“We would therefore be grateful if the recommended measures are taken within seven days of the receipt and/or publication of this letter. If we have not heard from you by then, SERAP shall consider appropriate legal actions to compel your government to comply with our request in the public interest.”

“The findings by NEITI suggest a grave violation of the public trust and the provisions of the Nigerian Constitution 1999 [as amended], national anticorruption laws, and the country’s obligations under the UN Convention against Corruption.”

“The allegations of corruption documented by NEITI undermine economic development of the country, trap the majority of Nigerians in poverty and deprive them of opportunities.”

“Your government has a constitutional duty to ensure transparency and accountability in the spending of the country’s wealth and resources.”

“According to the 2021 report by the Nigeria Extractive Industries Transparency Initiative (NEITI), government agencies including the Nigerian Petroleum Development Company (NNPC) and the Nigerian Upstream Petroleum Regulatory Commission (NPDC) failed to remit $13.591 million and $8.251 billion to the public treasury.”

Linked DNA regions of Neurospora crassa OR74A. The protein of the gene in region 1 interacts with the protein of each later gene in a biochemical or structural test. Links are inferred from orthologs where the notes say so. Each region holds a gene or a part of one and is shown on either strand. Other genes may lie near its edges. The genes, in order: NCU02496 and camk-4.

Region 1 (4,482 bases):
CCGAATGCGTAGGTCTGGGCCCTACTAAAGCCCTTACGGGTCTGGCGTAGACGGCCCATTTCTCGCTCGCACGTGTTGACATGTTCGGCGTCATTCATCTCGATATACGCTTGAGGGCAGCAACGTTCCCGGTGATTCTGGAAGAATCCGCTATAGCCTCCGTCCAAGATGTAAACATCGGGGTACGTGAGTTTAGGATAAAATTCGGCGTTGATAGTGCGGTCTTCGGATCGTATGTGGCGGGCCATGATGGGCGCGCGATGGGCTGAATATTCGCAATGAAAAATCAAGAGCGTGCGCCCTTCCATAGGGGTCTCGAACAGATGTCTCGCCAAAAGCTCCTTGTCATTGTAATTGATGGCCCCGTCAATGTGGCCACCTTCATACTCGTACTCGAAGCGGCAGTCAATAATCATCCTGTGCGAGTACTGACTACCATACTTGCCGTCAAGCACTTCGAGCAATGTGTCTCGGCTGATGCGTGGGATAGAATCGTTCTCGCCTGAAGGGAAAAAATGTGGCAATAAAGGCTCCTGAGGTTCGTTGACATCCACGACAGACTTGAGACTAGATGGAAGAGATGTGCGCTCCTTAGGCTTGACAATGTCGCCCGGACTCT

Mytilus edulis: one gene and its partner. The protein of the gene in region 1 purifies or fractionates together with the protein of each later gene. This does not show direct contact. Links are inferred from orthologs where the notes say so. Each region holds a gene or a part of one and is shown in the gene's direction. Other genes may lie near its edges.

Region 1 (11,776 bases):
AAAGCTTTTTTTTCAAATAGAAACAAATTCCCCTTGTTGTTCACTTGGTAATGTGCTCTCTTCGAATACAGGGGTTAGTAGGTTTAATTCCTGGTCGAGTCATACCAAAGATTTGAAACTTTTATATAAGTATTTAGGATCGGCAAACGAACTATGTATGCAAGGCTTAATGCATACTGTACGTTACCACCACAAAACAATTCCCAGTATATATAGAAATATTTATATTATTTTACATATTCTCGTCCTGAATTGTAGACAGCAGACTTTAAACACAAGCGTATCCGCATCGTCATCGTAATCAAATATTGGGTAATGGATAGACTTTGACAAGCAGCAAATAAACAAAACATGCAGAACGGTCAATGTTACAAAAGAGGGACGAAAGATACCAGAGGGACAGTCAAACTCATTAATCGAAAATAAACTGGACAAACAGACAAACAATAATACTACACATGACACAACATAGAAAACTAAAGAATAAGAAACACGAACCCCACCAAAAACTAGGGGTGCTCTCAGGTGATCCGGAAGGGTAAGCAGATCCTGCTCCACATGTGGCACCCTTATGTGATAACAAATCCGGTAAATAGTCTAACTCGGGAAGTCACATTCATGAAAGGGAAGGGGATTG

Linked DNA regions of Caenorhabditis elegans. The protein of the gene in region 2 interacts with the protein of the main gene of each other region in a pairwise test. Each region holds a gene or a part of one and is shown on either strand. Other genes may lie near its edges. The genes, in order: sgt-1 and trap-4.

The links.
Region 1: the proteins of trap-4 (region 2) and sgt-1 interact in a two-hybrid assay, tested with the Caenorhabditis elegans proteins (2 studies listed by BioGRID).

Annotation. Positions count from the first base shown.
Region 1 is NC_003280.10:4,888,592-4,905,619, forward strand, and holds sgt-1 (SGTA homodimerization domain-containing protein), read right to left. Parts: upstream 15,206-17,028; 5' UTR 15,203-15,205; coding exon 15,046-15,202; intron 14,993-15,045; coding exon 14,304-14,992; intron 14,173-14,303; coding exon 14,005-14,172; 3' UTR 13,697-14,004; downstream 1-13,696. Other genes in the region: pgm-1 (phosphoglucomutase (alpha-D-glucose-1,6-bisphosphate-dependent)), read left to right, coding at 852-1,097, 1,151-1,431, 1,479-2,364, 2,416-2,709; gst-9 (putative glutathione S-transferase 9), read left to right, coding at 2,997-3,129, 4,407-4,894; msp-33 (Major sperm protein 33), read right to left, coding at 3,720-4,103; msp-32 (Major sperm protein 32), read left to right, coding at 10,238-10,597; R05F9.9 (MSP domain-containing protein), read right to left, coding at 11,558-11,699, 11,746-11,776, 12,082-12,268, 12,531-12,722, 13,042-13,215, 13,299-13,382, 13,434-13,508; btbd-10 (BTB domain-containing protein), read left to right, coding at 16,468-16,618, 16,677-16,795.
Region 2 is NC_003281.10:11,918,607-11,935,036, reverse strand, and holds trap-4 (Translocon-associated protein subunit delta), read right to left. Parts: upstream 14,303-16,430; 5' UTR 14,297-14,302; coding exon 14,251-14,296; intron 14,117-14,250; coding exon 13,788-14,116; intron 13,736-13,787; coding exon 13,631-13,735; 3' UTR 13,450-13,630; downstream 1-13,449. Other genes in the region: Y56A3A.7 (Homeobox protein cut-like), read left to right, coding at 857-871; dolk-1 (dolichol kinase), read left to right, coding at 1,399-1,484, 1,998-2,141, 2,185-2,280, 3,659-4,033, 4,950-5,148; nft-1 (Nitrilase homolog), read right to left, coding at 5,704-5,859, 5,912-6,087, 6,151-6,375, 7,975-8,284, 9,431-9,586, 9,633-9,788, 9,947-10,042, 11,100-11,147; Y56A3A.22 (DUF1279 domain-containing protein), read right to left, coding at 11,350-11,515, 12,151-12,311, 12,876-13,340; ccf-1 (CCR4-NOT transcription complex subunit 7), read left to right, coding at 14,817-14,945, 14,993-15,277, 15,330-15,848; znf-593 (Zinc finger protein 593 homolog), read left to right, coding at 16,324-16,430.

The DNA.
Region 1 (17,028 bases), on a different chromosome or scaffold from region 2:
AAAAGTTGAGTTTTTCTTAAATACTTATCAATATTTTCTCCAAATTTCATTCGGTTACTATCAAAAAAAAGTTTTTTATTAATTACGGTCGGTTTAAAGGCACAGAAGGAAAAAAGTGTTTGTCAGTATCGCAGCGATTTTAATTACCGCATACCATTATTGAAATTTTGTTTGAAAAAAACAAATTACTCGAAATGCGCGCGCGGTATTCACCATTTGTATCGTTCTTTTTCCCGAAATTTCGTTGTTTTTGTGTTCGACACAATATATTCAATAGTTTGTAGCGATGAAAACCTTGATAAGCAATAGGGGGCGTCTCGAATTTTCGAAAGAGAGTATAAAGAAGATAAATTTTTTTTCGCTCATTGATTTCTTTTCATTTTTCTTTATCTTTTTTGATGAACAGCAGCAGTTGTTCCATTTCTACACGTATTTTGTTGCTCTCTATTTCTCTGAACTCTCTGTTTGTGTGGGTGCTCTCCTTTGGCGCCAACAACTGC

“The NNPC and NPDC failed to remit over 70% of these public funds. NEITI wants both the NNPC and NPDC to be investigated, and for the missing public funds to be fully recovered.”

“The report also shows that in 2021, the State Owned Enterprises (SOE) and its subsidiaries (the NNPC Group) reportedly spent US$6.931billion on behalf of the Federal Government but without appropriation by the National Assembly. The money may be missing.”

“The NNPC also reportedly obtained a loan of $3 billion in 2012 purportedly to settle subsidy payments due to petroleum product marketers but there is no disclosure of the details of the loan, subsidy and the beneficiaries of the payments.”

“The report also shows that N9.73 billion was paid to the NNPC as pipeline transportation revenue earned from Joint Venture operations but the money was neither remitted to the Federation nor properly accounted for.  The NPDC in 2021 also failed to remit $7.61 million realized from the sale of crude oil.”